Indonesia tsunami 2018: Death toll rises to more than 1,200 on island of Sulawesi

Indonesia tsunami 2018: Death toll rises to more than 1,200 on island of Sulawesi

Officials fear the death toll from Friday's double disaster of both earthquake and tsunami will run into the thousands


A rescuer tends to man trapped in the Mandala Finance building after the disaster in Palu, Indonesia.
Photo: Reuters

The extent of the devastation caused by an earthquake and tsunami on the Indonesian island of Sulawesi should become clearer today, as rescuers push into remote areas that have been out of contact for more than three days.

Officials fear the death toll will rise into the thousands. Indonesia has said it would accept offers of international aid, having shunned outside help earlier this year when an earthquake struck the island of Lombok.

By Monday, the number of confirmed deaths stood at 1,234.

With communications down and access by land disrupted, rescuers were struggling to reach communities closer to the epicentre of the 7.5 magnitude earthquake that struck on Friday, triggering tsunami waves as high as six metres.

A particular horror in several areas was liquefaction, which happens when soil shaken by an earthquake behaves like a liquid.

Liquefaction explained

About 1,700 houses in one Palu neighbourhood were swallowed up, with hundreds of people believed buried, the national disaster agency said.

There was also mounting concern over Donggala, a region of 300,000 people north of Palu and close to the epicentre, and two other districts - with a combined population of about 1.4 million.

Initial reports from Red Cross rescuers who had reached the outskirts of Donggala district were chilling.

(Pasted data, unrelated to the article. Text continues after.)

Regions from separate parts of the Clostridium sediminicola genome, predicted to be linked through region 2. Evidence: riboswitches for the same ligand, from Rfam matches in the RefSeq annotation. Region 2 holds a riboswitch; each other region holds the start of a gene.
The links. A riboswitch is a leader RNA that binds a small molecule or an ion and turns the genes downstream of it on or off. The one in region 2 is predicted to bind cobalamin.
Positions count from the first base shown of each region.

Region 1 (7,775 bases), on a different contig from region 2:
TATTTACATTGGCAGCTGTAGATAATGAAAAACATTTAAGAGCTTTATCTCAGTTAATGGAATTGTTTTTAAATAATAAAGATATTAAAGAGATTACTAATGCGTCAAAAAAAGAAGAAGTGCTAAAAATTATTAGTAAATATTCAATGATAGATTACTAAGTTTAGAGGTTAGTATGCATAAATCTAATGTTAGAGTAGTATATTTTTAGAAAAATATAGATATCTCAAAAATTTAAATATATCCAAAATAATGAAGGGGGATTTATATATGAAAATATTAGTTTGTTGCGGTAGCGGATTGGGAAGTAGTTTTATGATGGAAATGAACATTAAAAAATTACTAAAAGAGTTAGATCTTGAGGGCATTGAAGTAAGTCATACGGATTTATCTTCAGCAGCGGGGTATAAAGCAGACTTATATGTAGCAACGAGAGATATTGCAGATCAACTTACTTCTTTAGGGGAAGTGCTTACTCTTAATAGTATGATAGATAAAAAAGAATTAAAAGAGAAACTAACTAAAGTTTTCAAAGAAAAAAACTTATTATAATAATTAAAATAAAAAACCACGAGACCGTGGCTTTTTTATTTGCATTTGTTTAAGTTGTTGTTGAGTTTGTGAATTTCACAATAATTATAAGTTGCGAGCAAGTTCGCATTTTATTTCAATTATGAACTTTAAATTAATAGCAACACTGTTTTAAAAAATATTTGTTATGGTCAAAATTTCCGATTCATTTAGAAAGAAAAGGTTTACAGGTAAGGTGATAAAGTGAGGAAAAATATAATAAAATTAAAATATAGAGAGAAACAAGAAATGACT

“The situation in the affected areas is nightmarish,” Jan Gelfand, head of an the International Federation of Red Cross and Red Crescent Societies (IFRC) office in Jakarta said in a statement.

A ship was washed up next to a house by the tsunami in Palu, Indonesia.
Photo: Associated Press

“The city of Palu has been devastated and first reports out of Donggala indicate that it has also been hit extremely hard by the double disaster,” Gelfand said.

So far, nearly 60,000 people have been displaced and are in need of emergency help, while thousands have been streaming out of the stricken areas.

Chief security minister Wiranto said on Monday the government was trying to meet survivors’ immediate needs and would accept offers of international help.

“Right now, we need emergency aid,” Wiranto said, referring to the foreign aid that would be airlifted to Palu, 1,500 km northeast of Jakarta.

Mass burials to begin as Indonesia tsunami death toll tops 800

Commercial airlines have struggled to restore operations at Palu’s quake-damaged airport, but military aircraft took survivors out on Monday.

About 3,000 people thronged the airport hoping to get on any flight and officers struggled to keep order.

Wiranto said a navy vessel capable of taking 1,000 people at a time would also be deployed to help with the evacuation.

He said the power utility was also working to restore electricity: “Without energy, everything is crippled.”

Tsunami hits Indonesian island of Sulawesi after powerful quake

Anger and desperation among traumatised residents of Palu appeared to be simmering, with some outbreaks of looting.

“Stop hiding Mr Mayor,” was daubed on a wall in one part of Palu. Mayor Hidayat was unavailable for comment.

Numerous aftershocks have strained survivors already jangled nerves.

“I feel like the ground is still shifting. I can’t sleep,” said resident Siti Sarifah, 26.


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